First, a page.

|10/18/2012 12:30:00 PM|
|CCSS and Oregon's Alternate Assessment - Overview and Opportunity - October 2012|
Per Oregon’s 2010 adoption of the Common Core State Standards (CCSS) and its commitment to the outcomes of the Smarter Balanced Assessment Consortium (SBAC)--to ensure instruction is aligned to the CCSS and subsequent alternate assessments are reliable, valid, and can be used for accountability purposes--the Oregon Department of Education has joined the National Center and State Collaborative (NCSC) alternate assessment consortium as a Tier II state. The National Center and State Collaborative (www.ncscpartners.org) is a project led by five centers and 19 Tier I states along with five Tier II Affiliated states to build an alternate assessment based on alternate achievement standards (AA-AAS) for students with the most significant cognitive disabilities. The goal of the NCSC project is to ensure that students with the most significant cognitive disabilities achieve increasingly higher academic outcomes and leave high school ready for post-secondary options. Because a well-designed end-of-year test alone is not enough to achieve that goal, NCSC will also develop a comprehensive system that addresses the curriculum, instruction, and assessment needs of students with the most significant cognitive disabilities by: producing a technically defensible summative alternate assessment; incorporating evidence-based instruction and curriculum models; and developing comprehensive approaches to professional development.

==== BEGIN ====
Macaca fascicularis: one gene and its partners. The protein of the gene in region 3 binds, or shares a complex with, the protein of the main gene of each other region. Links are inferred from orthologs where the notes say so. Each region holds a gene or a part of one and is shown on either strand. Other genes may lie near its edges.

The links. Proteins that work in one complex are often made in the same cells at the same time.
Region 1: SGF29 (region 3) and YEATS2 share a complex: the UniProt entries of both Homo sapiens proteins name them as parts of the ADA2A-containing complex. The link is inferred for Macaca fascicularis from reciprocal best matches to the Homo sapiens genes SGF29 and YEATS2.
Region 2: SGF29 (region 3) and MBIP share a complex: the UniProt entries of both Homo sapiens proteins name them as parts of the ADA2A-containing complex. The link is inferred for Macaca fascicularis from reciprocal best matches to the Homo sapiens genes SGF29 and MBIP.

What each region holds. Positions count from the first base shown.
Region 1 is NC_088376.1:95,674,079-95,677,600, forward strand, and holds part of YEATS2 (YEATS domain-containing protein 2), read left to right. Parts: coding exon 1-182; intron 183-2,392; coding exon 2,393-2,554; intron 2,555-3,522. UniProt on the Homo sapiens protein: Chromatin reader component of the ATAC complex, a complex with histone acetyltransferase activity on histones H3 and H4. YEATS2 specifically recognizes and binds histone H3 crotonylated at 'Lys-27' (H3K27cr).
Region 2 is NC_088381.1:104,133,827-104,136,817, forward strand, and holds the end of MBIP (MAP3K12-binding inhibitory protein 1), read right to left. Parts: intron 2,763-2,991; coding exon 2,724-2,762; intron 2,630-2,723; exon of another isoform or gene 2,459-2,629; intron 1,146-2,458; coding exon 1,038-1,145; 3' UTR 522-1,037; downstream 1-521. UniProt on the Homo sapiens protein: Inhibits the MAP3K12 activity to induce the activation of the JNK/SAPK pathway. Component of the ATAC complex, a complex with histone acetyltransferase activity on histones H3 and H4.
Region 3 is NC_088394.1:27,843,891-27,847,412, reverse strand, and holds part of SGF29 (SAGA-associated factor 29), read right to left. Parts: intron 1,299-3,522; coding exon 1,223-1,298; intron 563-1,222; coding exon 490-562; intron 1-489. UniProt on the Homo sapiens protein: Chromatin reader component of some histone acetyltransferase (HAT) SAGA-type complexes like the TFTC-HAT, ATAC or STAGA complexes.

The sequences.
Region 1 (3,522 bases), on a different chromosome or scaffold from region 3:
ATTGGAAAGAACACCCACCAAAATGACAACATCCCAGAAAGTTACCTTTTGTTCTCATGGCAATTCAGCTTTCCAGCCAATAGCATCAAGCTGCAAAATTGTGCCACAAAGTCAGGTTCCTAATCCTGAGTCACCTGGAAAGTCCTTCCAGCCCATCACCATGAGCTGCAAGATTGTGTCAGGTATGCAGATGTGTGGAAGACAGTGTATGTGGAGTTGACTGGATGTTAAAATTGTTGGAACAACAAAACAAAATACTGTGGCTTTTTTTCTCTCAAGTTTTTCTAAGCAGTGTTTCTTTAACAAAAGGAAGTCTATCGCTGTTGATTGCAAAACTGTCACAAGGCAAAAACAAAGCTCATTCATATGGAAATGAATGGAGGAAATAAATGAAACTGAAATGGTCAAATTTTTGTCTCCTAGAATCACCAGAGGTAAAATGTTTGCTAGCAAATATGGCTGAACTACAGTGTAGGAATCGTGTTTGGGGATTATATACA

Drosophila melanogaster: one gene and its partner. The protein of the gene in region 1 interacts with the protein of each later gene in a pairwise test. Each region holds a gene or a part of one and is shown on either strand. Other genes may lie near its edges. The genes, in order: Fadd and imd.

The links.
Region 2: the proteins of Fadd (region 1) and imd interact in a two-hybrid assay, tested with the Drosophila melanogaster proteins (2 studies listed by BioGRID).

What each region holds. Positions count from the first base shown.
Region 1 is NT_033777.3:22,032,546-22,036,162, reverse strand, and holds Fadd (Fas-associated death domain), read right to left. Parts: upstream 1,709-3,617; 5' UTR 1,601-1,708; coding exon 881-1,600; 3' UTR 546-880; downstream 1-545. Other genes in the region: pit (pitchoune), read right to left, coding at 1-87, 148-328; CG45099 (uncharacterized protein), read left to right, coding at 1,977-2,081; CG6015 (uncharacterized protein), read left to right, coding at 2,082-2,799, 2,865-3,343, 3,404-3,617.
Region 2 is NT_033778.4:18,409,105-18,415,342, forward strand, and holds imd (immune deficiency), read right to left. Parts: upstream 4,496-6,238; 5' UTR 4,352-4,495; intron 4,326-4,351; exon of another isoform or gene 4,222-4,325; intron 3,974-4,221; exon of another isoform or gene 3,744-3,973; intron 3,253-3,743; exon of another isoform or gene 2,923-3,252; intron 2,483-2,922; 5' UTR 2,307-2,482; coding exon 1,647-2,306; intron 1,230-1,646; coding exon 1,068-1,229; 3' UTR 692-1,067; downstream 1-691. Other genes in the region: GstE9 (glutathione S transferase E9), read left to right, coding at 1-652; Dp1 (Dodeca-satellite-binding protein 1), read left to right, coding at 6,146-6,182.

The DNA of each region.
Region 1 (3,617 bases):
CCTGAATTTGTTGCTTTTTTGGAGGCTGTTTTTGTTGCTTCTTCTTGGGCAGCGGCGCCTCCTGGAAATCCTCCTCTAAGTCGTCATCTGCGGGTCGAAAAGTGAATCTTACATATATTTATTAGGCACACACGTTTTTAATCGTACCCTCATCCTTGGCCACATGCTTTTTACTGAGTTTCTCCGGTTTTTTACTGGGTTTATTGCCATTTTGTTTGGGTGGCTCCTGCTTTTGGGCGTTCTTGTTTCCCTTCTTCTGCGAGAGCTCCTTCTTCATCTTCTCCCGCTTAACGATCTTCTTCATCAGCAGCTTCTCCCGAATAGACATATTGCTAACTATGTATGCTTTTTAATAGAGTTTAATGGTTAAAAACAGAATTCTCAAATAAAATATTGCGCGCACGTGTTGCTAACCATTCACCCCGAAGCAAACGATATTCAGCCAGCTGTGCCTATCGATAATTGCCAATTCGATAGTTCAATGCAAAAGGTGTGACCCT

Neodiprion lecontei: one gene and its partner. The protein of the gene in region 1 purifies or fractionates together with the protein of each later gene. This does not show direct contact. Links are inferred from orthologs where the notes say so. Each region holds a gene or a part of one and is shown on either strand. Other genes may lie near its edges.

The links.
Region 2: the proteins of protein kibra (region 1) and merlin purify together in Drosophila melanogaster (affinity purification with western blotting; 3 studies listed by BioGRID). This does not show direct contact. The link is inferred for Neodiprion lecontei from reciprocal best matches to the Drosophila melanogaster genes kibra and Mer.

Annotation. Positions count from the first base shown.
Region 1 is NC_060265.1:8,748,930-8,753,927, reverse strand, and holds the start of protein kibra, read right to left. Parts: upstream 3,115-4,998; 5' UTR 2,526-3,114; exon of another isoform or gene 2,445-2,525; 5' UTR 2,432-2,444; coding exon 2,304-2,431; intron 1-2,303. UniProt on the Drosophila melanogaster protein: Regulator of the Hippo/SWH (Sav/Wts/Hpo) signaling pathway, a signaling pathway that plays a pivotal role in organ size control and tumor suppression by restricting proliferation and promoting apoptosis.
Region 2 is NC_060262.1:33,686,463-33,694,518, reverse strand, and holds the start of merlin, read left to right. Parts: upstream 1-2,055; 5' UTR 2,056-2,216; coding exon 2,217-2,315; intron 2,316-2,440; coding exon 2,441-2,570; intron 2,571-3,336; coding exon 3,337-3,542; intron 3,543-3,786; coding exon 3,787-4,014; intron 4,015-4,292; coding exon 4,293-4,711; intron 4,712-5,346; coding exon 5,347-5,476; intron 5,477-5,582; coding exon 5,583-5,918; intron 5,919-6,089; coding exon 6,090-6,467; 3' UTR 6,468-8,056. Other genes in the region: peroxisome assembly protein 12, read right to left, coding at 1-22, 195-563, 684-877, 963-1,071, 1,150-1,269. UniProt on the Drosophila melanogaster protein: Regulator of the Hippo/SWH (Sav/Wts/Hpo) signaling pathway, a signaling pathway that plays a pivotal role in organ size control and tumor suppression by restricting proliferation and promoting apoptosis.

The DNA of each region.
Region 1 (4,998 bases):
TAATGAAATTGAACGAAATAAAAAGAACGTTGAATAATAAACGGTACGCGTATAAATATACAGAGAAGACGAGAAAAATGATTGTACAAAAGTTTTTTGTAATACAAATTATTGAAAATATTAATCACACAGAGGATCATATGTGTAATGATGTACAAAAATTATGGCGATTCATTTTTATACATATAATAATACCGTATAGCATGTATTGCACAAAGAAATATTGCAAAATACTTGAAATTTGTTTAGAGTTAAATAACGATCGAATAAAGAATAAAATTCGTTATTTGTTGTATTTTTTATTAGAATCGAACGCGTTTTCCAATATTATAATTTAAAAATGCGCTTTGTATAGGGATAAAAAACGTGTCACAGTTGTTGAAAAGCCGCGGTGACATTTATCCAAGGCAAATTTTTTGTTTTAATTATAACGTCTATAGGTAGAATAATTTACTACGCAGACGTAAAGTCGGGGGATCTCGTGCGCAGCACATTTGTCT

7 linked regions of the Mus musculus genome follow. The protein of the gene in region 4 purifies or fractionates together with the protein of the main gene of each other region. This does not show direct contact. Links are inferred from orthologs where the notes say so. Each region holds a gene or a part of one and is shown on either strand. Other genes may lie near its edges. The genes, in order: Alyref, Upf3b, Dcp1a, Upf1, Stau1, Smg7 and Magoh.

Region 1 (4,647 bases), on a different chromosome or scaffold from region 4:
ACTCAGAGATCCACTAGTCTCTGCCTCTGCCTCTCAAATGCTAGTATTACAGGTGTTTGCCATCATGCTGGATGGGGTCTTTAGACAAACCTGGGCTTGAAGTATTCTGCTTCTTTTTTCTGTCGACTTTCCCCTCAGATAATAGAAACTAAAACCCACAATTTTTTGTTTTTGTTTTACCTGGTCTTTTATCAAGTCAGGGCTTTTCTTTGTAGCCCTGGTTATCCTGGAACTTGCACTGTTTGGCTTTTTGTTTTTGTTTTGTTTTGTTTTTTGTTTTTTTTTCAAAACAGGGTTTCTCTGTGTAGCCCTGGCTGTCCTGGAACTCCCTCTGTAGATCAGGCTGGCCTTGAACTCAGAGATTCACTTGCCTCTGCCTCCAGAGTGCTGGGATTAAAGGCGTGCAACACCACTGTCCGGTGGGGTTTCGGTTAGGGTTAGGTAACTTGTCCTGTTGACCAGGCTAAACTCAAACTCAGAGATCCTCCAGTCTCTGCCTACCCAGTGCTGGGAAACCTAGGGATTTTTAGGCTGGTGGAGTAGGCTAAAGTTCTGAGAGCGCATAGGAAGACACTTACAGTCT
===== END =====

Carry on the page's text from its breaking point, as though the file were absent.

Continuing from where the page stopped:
As a Tier II NCSC member, the Oregon Department of Education will be provided with access to high quality teaching tools and instructional materials aligned to CCSS (and the new alternate assessment being developed) and will provide professional development to the field regarding resources and training for instruction in academic material needed for college and career readiness. These resources are intended to support Oregon educators and Individualized Education Program (IEP) teams as they design and implement appropriate instruction that addresses content and skill expectations aligned to the CCSS, with the goal of preparing Oregon students with the most significant cognitive disabilities for postsecondary life.
In light of the above, the Oregon Department of Education is in the process of identifying administrators, teachers, and specialists from special and general education who would be willing to join a recently formed Oregon Community of Practice charged with reviewing Curriculum and Instruction and Professional Development modules that we have recently received from NCSC.
If you or someone you know would be interested, please contact Brad Lenhardt at Brad.Lenhardt@state.or.us by October 22, 2012.
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